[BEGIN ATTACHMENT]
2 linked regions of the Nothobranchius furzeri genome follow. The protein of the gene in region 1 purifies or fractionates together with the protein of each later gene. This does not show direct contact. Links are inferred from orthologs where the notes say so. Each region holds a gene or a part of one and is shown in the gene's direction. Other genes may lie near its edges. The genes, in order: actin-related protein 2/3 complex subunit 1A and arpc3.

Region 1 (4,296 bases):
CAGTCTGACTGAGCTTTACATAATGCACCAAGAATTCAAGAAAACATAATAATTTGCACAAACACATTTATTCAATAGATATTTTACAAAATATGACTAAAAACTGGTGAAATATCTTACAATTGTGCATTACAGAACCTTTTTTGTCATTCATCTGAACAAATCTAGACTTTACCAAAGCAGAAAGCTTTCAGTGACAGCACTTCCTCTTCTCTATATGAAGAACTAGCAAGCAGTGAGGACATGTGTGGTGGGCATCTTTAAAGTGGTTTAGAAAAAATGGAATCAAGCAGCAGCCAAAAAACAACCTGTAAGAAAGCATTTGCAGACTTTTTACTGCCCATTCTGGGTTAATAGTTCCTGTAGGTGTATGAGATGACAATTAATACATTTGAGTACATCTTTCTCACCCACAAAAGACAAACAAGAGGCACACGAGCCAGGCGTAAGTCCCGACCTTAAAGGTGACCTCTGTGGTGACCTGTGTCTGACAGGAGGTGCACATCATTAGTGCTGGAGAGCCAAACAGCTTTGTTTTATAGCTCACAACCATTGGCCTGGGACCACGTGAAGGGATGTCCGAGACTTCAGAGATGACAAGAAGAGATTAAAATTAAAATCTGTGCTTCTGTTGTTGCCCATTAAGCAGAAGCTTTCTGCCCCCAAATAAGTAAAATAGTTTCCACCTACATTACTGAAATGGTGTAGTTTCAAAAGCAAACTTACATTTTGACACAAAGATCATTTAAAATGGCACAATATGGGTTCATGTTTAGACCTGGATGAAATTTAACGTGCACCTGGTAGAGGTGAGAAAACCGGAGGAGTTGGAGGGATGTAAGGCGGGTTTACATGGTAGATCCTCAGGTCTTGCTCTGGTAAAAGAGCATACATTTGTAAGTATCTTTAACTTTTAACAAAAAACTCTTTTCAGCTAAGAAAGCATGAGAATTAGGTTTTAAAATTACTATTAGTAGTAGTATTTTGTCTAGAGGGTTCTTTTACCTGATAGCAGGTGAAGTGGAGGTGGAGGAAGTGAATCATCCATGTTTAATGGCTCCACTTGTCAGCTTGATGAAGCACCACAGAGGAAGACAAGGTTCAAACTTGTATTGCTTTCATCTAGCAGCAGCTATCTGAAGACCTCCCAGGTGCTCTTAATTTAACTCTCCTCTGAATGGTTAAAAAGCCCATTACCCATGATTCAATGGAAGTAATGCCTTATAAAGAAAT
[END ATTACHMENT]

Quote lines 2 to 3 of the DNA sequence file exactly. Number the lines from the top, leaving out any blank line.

Region 1 (4,296 bases):
CAGTCTGACTGAGCTTTACATAATGCACCAAGAATTCAAGAAAACATAATAATTTGCACAAACACATTTATTCAATAGATATTTTACAAAATATGACTAAAAACTGGTGAAATATCTTACAATTGTGCATTACAGAACCTTTTTTGTCATTCATCTGAACAAATCTAGACTTTACCAAAGCAGAAAGCTTTCAGTGACAGCACTTCCTCTTCTCTATATGAAGAACTAGCAAGCAGTGAGGACATGTGTGGTGGGCATCTTTAAAGTGGTTTAGAAAAAATGGAATCAAGCAGCAGCCAAAAAACAACCTGTAAGAAAGCATTTGCAGACTTTTTACTGCCCATTCTGGGTTAATAGTTCCTGTAGGTGTATGAGATGACAATTAATACATTTGAGTACATCTTTCTCACCCACAAAAGACAAACAAGAGGCACACGAGCCAGGCGTAAGTCCCGACCTTAAAGGTGACCTCTGTGGTGACCTGTGTCTGACAGGAGGTGCACATCATTAGTGCTGGAGAGCCAAACAGCTTTGTTTTATAGCTCACAACCATTGGCCTGGGACCACGTGAAGGGATGTCCGAGACTTCAGAGATGACAAGAAGAGATTAAAATTAAAATCTGTGCTTCTGTTGTTGCCCATTAAGCAGAAGCTTTCTGCCCCCAAATAAGTAAAATAGTTTCCACCTACATTACTGAAATGGTGTAGTTTCAAAAGCAAACTTACATTTTGACACAAAGATCATTTAAAATGGCACAATATGGGTTCATGTTTAGACCTGGATGAAATTTAACGTGCACCTGGTAGAGGTGAGAAAACCGGAGGAGTTGGAGGGATGTAAGGCGGGTTTACATGGTAGATCCTCAGGTCTTGCTCTGGTAAAAGAGCATACATTTGTAAGTATCTTTAACTTTTAACAAAAAACTCTTTTCAGCTAAGAAAGCATGAGAATTAGGTTTTAAAATTACTATTAGTAGTAGTATTTTGTCTAGAGGGTTCTTTTACCTGATAGCAGGTGAAGTGGAGGTGGAGGAAGTGAATCATCCATGTTTAATGGCTCCACTTGTCAGCTTGATGAAGCACCACAGAGGAAGACAAGGTTCAAACTTGTATTGCTTTCATCTAGCAGCAGCTATCTGAAGACCTCCCAGGTGCTCTTAATTTAACTCTCCTCTGAATGGTTAAAAAGCCCATTACCCATGATTCAATGGAAGTAATGCCTTATAAAGAAAT